With acts such as Kode9 and Burial on its roster, Hyperdub has been responsible for more than its share of genre re-invention in contemporary music-making. But not all of its roster artists are as concerned with radical advances—Darkstar a case in point. On its debut album North, the UK-based outfit (production and composing duo James Young and Aiden Whalley plus vocalist James Buttery) presents a brand of polished electronic pop that largely eschews innovation—unless one counts the distortion treatments liberally applied to Buttery's vocals (hear, for example, how his voice is scattered by ripples of static during the bluesy anthem “Two Chords”) and the way the group's synthetic sound is slightly distressed by glitches and noise—though that hardly counts as a crippling flaw.
Modestly elegiac in tone, “In The Wings” opens the album with three minutes of plaintive piano melodies, strings, and synthetics wrapped around Buttery's stutter-inflected vocal. “Aidy's Girl is a Computer” is as alluring today as it was when it thrust Darkstar into the limelight midway through 2009. One is charmed anew by the contrast between the song's iridescent synthetic colour and its wistful, even mournful, melodies. The title track later does something much the same in pairing an aggressive military snare pattern with a yearning vocal line.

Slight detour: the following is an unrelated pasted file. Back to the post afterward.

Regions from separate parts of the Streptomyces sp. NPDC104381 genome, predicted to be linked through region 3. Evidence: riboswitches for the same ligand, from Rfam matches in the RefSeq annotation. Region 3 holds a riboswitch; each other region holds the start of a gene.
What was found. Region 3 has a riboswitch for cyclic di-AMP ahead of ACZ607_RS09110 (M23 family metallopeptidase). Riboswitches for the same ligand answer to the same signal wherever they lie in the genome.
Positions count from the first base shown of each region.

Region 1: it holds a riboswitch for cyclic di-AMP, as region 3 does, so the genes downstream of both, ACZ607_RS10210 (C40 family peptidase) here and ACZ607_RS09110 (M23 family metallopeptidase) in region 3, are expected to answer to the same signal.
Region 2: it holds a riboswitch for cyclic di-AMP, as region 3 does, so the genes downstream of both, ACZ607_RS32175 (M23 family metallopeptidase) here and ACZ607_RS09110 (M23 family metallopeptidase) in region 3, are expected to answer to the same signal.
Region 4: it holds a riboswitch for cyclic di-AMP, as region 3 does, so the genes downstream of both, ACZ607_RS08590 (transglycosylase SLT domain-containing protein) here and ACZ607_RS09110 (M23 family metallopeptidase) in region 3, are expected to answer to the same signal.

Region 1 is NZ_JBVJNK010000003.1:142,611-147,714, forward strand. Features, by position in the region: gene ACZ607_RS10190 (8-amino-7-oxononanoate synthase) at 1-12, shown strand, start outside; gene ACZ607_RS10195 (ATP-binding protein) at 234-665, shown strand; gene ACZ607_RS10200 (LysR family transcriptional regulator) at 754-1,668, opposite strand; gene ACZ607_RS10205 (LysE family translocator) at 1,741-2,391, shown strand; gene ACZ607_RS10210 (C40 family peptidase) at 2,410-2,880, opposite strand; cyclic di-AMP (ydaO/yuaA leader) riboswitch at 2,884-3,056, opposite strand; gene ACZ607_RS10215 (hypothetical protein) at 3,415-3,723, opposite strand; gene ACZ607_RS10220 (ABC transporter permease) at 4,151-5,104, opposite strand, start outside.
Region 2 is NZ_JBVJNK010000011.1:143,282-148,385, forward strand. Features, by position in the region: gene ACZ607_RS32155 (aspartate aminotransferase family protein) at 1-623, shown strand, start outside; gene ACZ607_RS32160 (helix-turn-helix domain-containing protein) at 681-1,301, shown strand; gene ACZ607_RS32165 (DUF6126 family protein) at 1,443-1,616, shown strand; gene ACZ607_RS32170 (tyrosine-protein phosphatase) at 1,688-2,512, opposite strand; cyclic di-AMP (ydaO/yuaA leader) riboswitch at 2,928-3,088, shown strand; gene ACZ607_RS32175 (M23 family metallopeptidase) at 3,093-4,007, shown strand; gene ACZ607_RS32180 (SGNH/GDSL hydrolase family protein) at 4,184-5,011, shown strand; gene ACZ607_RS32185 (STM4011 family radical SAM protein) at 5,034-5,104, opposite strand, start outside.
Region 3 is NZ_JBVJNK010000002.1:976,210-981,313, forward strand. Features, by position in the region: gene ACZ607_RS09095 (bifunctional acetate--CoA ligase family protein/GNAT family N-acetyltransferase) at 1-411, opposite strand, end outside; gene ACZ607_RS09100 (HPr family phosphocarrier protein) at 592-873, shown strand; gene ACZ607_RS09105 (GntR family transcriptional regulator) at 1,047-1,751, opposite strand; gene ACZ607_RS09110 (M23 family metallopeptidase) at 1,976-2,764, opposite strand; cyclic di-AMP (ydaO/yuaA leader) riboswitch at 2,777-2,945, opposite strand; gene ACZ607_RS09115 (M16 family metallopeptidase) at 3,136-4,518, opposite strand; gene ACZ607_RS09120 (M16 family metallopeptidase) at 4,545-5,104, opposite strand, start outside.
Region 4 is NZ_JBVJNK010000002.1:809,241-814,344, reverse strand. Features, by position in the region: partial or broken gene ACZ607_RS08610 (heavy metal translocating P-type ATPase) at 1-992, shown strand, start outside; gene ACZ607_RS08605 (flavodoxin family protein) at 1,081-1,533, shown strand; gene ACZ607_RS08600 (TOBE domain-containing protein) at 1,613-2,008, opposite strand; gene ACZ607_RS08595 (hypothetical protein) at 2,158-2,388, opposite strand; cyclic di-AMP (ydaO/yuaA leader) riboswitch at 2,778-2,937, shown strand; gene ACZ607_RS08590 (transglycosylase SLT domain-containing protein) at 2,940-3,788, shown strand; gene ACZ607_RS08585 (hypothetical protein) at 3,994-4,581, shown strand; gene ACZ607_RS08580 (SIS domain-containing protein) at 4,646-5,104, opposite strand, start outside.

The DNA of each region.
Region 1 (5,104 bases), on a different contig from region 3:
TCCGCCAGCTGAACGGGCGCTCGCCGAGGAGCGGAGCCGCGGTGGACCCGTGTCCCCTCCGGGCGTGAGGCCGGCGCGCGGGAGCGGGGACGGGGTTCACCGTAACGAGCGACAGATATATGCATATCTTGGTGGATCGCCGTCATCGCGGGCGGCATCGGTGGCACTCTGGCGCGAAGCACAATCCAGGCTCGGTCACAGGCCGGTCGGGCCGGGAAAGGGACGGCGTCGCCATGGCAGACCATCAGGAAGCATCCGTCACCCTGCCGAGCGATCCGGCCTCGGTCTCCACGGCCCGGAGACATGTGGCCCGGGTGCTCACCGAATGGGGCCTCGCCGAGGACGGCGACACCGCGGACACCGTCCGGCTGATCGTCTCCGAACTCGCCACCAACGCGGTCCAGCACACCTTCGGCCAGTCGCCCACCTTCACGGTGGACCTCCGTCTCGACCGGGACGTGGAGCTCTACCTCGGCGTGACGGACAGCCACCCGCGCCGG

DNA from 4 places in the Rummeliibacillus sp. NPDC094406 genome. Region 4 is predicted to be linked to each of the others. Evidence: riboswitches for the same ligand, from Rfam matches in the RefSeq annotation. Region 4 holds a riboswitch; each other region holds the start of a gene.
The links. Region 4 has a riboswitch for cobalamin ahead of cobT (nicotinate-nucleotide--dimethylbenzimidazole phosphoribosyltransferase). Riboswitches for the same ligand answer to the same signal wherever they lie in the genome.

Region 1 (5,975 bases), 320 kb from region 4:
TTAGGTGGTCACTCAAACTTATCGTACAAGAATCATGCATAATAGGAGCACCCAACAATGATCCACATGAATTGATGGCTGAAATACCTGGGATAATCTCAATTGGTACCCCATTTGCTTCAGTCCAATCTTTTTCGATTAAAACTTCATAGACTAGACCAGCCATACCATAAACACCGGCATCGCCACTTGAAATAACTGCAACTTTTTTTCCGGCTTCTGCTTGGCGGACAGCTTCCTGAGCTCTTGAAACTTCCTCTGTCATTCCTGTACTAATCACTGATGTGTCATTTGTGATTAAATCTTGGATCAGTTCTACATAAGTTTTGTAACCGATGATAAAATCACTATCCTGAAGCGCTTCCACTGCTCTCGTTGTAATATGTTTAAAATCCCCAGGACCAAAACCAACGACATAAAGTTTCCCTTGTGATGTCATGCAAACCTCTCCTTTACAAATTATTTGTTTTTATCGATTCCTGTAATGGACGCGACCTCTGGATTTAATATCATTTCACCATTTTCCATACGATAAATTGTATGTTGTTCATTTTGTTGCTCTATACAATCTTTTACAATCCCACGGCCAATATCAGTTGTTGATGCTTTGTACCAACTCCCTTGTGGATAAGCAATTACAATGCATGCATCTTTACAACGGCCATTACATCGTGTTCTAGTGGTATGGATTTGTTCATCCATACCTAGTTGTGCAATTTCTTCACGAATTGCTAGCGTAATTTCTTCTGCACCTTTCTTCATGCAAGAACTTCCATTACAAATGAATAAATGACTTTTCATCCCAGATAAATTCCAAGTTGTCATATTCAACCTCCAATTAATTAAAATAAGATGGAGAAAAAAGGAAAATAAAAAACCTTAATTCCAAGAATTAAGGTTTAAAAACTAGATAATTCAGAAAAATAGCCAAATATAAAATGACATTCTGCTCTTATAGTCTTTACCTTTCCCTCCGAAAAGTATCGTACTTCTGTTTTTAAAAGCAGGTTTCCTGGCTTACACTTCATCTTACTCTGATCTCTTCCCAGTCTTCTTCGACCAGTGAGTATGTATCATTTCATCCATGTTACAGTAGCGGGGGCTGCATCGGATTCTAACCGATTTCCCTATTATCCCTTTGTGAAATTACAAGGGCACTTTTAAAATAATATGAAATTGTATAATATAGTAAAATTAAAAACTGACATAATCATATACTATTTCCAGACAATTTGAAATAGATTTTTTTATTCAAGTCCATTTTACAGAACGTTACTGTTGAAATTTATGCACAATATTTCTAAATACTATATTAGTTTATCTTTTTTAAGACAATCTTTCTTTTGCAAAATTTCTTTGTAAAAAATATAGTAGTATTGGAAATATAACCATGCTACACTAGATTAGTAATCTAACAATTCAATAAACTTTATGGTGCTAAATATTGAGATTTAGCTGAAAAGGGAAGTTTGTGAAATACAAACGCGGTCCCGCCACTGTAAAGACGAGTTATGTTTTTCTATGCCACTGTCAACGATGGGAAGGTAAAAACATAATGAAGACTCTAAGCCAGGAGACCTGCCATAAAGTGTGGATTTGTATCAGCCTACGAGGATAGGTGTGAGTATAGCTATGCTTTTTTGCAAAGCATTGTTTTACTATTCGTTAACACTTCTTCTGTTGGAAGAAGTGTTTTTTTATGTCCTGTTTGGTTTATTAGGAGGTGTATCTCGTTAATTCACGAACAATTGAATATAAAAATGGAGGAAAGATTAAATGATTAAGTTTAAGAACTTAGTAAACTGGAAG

On occasion, one hears faint echoes of Darkstar's precursors in the album's songs. During the melancholy “Deadness,” Buttery's voice has a warbly quality that makes it sound vaguely similar to Marc Bolan's. The combination of lush synthetic atmospheres and winsome vocalizing in “Under One Roof” suggests one could conceivably regard Darkstar as a distant descendant of OMD, and “Gold,” being a cover of the obscure Human League song “You Remind Me of Gold,” directly references that legacy.
There's an oft-downtrodden quality to the material (nowhere more audible than during “Dear Heartbeat” and the baroque-gothic closer, an update of “Squeeze My Lime” now titled “When It's Gone”) that can perhaps be traced to the album's creation (in an interview with Kode9, Young acknowledged that “making an album in a dingy two bed in Clapton was overwhelming and the hardest thing [he] ever had to do”). Described most simply, what North offers is forty eminently satisfying minutes of hummable pop songs dressed up in a glossy wardrobe of piano and analogue synthesizer melodies, heartfelt crooning, drum machine beats, and percussive textures, and while that may not be revolutionary it's more than enough to earn North its recommendation.